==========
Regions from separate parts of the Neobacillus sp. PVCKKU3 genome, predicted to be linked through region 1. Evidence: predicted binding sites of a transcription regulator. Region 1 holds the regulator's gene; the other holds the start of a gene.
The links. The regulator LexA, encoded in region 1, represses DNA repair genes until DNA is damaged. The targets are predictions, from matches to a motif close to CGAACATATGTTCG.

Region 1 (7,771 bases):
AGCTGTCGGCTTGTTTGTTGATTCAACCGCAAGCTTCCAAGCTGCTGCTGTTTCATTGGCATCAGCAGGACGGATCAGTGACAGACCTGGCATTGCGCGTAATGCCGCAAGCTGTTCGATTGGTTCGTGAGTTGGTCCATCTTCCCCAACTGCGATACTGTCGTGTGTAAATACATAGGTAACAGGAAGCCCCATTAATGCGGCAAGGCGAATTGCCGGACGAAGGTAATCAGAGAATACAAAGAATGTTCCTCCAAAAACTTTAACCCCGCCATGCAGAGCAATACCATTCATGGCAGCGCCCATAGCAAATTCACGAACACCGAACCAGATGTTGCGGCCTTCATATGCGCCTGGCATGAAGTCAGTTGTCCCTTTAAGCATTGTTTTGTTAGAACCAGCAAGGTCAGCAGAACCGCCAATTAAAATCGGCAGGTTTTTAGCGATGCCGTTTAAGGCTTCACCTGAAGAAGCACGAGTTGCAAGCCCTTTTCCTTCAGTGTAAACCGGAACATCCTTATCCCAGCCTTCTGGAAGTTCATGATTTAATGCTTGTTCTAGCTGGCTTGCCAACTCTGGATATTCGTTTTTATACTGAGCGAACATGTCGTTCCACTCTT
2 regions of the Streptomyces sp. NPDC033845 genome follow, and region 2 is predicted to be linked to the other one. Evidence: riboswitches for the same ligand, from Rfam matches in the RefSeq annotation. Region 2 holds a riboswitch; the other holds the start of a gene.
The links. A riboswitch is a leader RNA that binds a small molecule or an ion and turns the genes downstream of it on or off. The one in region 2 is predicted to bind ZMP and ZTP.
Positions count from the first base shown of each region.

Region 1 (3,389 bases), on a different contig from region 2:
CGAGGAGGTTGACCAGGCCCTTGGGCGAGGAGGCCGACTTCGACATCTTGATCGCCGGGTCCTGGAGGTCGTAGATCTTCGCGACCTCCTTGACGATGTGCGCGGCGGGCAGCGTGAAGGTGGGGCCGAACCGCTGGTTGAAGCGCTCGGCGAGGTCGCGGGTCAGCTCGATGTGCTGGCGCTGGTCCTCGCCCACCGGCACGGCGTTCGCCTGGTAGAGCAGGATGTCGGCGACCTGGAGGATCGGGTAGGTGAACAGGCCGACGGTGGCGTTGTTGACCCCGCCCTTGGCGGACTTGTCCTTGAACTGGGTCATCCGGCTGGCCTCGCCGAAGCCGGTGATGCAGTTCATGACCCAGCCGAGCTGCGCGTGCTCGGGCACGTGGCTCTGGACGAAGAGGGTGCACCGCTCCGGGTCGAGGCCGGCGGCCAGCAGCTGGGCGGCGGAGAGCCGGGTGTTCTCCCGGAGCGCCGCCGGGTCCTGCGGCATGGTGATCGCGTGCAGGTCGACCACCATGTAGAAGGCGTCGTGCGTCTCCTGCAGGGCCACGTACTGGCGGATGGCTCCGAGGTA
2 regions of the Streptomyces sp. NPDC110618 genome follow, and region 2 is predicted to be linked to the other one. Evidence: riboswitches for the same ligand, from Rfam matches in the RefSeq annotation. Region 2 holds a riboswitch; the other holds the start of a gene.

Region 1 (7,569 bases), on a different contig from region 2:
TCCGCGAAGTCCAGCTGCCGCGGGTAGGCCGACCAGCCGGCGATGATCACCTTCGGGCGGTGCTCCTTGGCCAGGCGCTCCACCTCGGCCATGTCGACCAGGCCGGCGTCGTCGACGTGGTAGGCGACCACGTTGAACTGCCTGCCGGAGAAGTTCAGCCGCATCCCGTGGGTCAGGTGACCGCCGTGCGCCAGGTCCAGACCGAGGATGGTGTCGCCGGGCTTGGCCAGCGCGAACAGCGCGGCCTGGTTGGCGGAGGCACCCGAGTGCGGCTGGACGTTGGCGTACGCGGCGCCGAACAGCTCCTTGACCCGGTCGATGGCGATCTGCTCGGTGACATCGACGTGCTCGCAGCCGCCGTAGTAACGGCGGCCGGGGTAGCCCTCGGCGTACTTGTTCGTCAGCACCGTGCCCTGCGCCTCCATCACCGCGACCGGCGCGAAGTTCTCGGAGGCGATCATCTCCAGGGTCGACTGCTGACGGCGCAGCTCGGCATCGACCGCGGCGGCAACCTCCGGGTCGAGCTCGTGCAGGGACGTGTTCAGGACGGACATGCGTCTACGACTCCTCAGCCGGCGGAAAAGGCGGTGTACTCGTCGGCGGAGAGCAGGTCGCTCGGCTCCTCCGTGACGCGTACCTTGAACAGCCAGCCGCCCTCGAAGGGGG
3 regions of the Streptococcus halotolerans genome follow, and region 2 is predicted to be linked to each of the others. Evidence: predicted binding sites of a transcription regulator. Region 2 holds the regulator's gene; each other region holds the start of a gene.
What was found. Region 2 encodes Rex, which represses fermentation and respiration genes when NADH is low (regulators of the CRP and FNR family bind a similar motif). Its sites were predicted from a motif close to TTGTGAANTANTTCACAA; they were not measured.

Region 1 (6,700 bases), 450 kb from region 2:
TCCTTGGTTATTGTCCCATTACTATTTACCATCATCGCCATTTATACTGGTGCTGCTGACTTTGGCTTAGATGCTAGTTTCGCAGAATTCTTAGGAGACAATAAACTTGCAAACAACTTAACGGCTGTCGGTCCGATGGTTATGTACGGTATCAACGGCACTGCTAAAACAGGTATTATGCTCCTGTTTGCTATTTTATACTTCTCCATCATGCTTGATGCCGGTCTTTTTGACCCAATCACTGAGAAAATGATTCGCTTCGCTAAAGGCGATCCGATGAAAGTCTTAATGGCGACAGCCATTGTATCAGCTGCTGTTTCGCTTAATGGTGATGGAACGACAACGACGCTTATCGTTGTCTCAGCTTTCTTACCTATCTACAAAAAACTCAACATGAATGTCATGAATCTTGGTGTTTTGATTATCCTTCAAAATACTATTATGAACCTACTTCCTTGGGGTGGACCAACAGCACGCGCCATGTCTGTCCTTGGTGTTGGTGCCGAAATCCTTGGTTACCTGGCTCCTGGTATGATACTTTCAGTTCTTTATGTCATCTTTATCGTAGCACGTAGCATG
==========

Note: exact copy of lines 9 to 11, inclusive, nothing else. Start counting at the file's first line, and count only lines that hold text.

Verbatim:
CGAGGAGGTTGACCAGGCCCTTGGGCGAGGAGGCCGACTTCGACATCTTGATCGCCGGGTCCTGGAGGTCGTAGATCTTCGCGACCTCCTTGACGATGTGCGCGGCGGGCAGCGTGAAGGTGGGGCCGAACCGCTGGTTGAAGCGCTCGGCGAGGTCGCGGGTCAGCTCGATGTGCTGGCGCTGGTCCTCGCCCACCGGCACGGCGTTCGCCTGGTAGAGCAGGATGTCGGCGACCTGGAGGATCGGGTAGGTGAACAGGCCGACGGTGGCGTTGTTGACCCCGCCCTTGGCGGACTTGTCCTTGAACTGGGTCATCCGGCTGGCCTCGCCGAAGCCGGTGATGCAGTTCATGACCCAGCCGAGCTGCGCGTGCTCGGGCACGTGGCTCTGGACGAAGAGGGTGCACCGCTCCGGGTCGAGGCCGGCGGCCAGCAGCTGGGCGGCGGAGAGCCGGGTGTTCTCCCGGAGCGCCGCCGGGTCCTGCGGCATGGTGATCGCGTGCAGGTCGACCACCATGTAGAAGGCGTCGTGCGTCTCCTGCAGGGCCACGTACTGGCGGATGGCTCCGAGGTA
2 regions of the Streptomyces sp. NPDC110618 genome follow, and region 2 is predicted to be linked to the other one. Evidence: riboswitches for the same ligand, from Rfam matches in the RefSeq annotation. Region 2 holds a riboswitch; the other holds the start of a gene.

Region 1 (7,569 bases), on a different contig from region 2: